Trigger a Cloudwatch alarm using AWS CLI

To trigger or test an Amazon CloudWatch alarm using the AWS CLI, you have to run the command aws cloudwatch set-alarm-state in your terminal.

Note: When using an AWS CLI command to trigger and test an existing CloudWatch alarm, make sure to log in to the specified AWS CLI profile. Otherwise, you can’t run any AWS CLI commands on your AWS account.

Here are the steps to trigger a CloudWatch alarm and verify that the state has changed, so you can test if it successfully executes a configured action like sending a message to an Amazon SNS topic.

How to test a CloudWatch alarm using AWS CLI

Let’s say you created an alarm for a specific metric on an AWS resource you wish to monitor more proactively. You want to make sure that when the alarm triggers the right action is taken automatically like executing autoscaling or sending a message to an SNS topic.

You can use the AWS CLI to change the state of the Cloudwatch Alarm to the following available values:

  • OK

This gives you the flexibility to alter the state of the alarm and run automated actions on behalf of CloudWatch.

1. Change the state of the CloudWatch alarm

To change the state of the alarm run the following command:

aws cloudwatch set-alarm-state --alarm-name "ec2-cpu-above-75-percent" --state-reason "Testing the Amazon Cloudwatch alarm" --state-value ALARM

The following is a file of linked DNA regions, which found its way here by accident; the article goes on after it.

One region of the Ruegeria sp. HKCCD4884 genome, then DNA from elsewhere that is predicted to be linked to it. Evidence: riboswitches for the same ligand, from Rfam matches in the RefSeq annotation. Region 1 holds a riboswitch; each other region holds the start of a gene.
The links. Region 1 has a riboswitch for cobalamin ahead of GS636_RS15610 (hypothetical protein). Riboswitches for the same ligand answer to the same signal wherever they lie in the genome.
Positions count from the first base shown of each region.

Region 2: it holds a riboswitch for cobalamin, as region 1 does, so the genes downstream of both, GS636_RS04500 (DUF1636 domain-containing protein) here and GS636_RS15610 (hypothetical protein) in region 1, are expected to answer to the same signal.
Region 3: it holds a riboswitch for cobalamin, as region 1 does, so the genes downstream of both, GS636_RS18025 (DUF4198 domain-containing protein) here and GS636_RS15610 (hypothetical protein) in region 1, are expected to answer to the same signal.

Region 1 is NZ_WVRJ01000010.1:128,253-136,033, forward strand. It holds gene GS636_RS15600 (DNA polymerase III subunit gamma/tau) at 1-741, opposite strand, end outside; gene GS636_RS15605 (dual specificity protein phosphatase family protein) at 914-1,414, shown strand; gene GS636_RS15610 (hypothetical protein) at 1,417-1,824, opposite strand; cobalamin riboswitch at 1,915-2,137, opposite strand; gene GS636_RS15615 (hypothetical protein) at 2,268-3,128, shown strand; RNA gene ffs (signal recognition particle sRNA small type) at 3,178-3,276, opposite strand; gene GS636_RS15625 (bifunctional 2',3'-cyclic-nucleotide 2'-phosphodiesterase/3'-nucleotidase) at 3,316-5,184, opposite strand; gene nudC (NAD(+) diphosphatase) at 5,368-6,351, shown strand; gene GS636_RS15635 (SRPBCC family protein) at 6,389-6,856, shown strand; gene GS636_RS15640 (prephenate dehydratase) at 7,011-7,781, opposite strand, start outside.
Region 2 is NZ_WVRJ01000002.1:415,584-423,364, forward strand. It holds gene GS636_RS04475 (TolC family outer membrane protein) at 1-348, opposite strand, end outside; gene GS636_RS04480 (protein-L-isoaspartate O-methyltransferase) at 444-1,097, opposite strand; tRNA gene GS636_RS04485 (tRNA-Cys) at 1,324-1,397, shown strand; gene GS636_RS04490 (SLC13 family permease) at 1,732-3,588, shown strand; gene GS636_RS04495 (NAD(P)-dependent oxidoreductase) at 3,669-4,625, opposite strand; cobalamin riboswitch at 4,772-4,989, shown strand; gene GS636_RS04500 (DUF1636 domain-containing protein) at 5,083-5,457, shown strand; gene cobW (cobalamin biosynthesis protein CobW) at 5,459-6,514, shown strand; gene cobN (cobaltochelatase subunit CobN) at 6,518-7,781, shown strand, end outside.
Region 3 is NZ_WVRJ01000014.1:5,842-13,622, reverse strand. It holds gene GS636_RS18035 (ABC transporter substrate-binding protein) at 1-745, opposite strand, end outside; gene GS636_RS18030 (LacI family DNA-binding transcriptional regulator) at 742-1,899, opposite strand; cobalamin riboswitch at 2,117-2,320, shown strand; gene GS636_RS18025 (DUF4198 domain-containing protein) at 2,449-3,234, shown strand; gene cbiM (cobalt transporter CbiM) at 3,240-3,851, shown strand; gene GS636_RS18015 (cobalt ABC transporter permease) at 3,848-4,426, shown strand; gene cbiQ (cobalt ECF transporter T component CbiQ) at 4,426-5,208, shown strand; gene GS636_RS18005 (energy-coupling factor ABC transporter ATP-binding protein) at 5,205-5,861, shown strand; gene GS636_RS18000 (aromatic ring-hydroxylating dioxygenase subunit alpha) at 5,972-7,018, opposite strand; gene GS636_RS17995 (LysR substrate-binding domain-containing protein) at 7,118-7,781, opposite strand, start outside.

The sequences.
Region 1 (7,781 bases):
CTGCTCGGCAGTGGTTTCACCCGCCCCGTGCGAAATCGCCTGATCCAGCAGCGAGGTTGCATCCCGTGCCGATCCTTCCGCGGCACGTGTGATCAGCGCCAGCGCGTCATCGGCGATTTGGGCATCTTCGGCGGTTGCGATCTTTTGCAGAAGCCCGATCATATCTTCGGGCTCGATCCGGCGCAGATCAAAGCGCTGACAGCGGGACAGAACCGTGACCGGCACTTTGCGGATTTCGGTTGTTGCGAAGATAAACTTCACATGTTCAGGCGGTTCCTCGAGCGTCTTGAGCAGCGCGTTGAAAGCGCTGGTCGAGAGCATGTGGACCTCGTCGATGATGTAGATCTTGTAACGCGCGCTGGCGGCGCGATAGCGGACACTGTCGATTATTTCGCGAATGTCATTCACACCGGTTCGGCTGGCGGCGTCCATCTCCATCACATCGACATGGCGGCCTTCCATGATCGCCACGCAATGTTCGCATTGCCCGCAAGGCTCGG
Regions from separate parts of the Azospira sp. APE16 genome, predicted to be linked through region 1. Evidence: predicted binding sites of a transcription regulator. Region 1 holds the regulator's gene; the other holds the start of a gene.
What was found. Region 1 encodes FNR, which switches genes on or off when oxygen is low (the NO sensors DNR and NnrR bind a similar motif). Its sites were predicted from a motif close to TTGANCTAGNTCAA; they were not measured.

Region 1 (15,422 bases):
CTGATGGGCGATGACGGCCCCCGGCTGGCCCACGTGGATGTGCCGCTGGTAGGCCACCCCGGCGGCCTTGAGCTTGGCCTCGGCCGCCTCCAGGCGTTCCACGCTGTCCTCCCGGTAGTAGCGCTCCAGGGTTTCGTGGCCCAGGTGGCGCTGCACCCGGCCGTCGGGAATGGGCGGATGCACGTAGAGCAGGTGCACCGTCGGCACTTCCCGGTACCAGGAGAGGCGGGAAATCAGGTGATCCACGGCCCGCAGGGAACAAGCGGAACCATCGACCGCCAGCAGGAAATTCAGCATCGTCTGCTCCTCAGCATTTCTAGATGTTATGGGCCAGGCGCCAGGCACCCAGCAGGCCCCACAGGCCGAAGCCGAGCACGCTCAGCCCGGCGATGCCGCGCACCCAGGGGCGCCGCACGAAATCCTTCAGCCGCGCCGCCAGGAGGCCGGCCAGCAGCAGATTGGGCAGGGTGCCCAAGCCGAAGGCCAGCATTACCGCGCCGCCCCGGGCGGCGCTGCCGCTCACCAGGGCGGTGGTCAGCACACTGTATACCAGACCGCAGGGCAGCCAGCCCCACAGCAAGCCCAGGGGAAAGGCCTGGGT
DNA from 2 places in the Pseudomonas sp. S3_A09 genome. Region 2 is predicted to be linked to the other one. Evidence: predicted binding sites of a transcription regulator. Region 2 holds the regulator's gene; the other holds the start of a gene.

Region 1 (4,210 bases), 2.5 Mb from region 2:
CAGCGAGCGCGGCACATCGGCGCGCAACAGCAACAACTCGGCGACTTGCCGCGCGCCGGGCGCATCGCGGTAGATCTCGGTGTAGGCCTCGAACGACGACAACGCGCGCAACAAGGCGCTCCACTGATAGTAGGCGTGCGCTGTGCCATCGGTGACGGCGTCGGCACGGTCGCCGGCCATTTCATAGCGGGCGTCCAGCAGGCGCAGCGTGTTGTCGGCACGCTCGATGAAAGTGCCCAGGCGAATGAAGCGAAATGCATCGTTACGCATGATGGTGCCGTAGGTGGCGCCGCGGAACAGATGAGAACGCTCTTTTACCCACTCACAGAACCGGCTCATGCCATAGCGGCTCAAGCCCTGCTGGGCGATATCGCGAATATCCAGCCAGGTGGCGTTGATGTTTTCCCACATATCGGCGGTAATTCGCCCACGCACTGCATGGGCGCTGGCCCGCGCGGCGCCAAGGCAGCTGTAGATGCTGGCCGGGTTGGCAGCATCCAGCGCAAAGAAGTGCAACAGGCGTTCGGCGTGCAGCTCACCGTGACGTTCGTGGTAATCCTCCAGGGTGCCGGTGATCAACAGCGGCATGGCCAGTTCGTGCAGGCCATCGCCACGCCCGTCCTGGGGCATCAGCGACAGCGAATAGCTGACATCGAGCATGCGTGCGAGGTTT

Note: make sure to replace the --alarm-name option with your own custom CloudWatch alarm name.

2. Verify if the CloudWatch alarm changed state successfully

Log in to the AWS Console and go to the CloudWatch service. Find the alarm that you’ve triggered with the previous command and check the “History” tab. Here you can verify if the alarm has changed state and executed your action successfully.

Amazon CloudWatch alarm history overview in the AWS Console

As you can see the alarm updated its state from “OK” to “in alarm” and afterward triggered the action to send a message to an SNS topic that I’ve configured for the alarm.


You’ve seen how you can trigger any Amazon CloudWatch alarm on your AWS account using the set-alarm-state command using the AWS CLI.

Next to that, you can use the AWS Console to verify and validate that any action you’ve configured to run with an alarm state change gets executed correctly using the “History” tab on the AWS CloudWatch alarms page.

Danny Steenman

Is a Principal Cloud Consultant with a background in DevOps Engineering and thorough hands-on experience in architecting and building highly scalable distributed systems on AWS Cloud using Infrastructure as Code.

A prominent leader who is passionate about sharing AWS technical expertise by writing technical articles.